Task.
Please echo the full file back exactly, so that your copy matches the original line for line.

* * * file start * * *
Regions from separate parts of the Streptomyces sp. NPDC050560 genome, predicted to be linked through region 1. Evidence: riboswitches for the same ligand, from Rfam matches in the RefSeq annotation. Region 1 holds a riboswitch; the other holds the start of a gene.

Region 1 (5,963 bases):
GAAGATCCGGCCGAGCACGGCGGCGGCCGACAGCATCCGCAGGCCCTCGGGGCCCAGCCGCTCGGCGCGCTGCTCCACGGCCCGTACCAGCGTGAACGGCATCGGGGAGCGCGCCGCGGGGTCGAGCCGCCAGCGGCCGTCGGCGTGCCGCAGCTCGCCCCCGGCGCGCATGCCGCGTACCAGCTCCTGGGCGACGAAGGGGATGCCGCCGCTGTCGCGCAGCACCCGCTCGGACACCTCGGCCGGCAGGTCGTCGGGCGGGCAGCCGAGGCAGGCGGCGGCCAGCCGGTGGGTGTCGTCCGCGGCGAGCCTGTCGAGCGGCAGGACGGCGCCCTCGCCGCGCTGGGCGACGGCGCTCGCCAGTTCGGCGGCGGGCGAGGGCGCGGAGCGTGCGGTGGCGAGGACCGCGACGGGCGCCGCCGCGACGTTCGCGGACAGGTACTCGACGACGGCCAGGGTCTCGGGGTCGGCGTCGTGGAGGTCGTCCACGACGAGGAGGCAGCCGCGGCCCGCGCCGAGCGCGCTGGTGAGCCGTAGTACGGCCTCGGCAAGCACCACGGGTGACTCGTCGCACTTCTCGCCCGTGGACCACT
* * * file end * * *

Regions from separate parts of the Streptomyces sp. NPDC050560 genome, predicted to be linked through region 1. Evidence: riboswitches for the same ligand, from Rfam matches in the RefSeq annotation. Region 1 holds a riboswitch; the other holds the start of a gene.

Region 1 (5,963 bases):
GAAGATCCGGCCGAGCACGGCGGCGGCCGACAGCATCCGCAGGCCCTCGGGGCCCAGCCGCTCGGCGCGCTGCTCCACGGCCCGTACCAGCGTGAACGGCATCGGGGAGCGCGCCGCGGGGTCGAGCCGCCAGCGGCCGTCGGCGTGCCGCAGCTCGCCCCCGGCGCGCATGCCGCGTACCAGCTCCTGGGCGACGAAGGGGATGCCGCCGCTGTCGCGCAGCACCCGCTCGGACACCTCGGCCGGCAGGTCGTCGGGCGGGCAGCCGAGGCAGGCGGCGGCCAGCCGGTGGGTGTCGTCCGCGGCGAGCCTGTCGAGCGGCAGGACGGCGCCCTCGCCGCGCTGGGCGACGGCGCTCGCCAGTTCGGCGGCGGGCGAGGGCGCGGAGCGTGCGGTGGCGAGGACCGCGACGGGCGCCGCCGCGACGTTCGCGGACAGGTACTCGACGACGGCCAGGGTCTCGGGGTCGGCGTCGTGGAGGTCGTCCACGACGAGGAGGCAGCCGCGGCCCGCGCCGAGCGCGCTGGTGAGCCGTAGTACGGCCTCGGCAAGCACCACGGGTGACTCGTCGCACTTCTCGCCCGTGGACCACT